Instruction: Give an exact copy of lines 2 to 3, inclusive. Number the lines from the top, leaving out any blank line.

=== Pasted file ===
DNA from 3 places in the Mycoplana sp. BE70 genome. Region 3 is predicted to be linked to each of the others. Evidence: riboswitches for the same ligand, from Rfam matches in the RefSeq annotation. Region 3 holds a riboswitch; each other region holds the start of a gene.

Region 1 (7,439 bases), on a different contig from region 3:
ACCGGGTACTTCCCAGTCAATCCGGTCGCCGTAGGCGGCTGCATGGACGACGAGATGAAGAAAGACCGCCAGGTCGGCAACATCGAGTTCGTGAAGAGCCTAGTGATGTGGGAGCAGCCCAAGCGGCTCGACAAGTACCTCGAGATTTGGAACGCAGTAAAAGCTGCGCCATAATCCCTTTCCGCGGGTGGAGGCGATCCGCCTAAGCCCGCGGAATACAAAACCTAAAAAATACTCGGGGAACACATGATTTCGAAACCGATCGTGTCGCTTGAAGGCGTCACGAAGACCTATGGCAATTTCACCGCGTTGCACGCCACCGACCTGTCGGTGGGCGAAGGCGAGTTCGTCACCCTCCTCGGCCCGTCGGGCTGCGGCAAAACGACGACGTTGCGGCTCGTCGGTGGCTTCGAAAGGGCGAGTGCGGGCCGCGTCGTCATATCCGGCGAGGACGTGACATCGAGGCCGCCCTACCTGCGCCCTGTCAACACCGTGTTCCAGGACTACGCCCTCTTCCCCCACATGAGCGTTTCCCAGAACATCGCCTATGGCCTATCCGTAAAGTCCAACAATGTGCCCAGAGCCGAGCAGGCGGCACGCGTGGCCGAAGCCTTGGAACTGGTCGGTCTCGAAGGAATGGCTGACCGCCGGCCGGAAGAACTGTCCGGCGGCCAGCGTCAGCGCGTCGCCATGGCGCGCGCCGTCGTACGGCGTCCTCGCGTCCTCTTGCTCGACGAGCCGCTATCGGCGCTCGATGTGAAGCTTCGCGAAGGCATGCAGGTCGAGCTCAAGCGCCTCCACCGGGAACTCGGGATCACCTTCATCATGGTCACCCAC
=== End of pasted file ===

Region 1 (7,439 bases), on a different contig from region 3:
ACCGGGTACTTCCCAGTCAATCCGGTCGCCGTAGGCGGCTGCATGGACGACGAGATGAAGAAAGACCGCCAGGTCGGCAACATCGAGTTCGTGAAGAGCCTAGTGATGTGGGAGCAGCCCAAGCGGCTCGACAAGTACCTCGAGATTTGGAACGCAGTAAAAGCTGCGCCATAATCCCTTTCCGCGGGTGGAGGCGATCCGCCTAAGCCCGCGGAATACAAAACCTAAAAAATACTCGGGGAACACATGATTTCGAAACCGATCGTGTCGCTTGAAGGCGTCACGAAGACCTATGGCAATTTCACCGCGTTGCACGCCACCGACCTGTCGGTGGGCGAAGGCGAGTTCGTCACCCTCCTCGGCCCGTCGGGCTGCGGCAAAACGACGACGTTGCGGCTCGTCGGTGGCTTCGAAAGGGCGAGTGCGGGCCGCGTCGTCATATCCGGCGAGGACGTGACATCGAGGCCGCCCTACCTGCGCCCTGTCAACACCGTGTTCCAGGACTACGCCCTCTTCCCCCACATGAGCGTTTCCCAGAACATCGCCTATGGCCTATCCGTAAAGTCCAACAATGTGCCCAGAGCCGAGCAGGCGGCACGCGTGGCCGAAGCCTTGGAACTGGTCGGTCTCGAAGGAATGGCTGACCGCCGGCCGGAAGAACTGTCCGGCGGCCAGCGTCAGCGCGTCGCCATGGCGCGCGCCGTCGTACGGCGTCCTCGCGTCCTCTTGCTCGACGAGCCGCTATCGGCGCTCGATGTGAAGCTTCGCGAAGGCATGCAGGTCGAGCTCAAGCGCCTCCACCGGGAACTCGGGATCACCTTCATCATGGTCACCCAC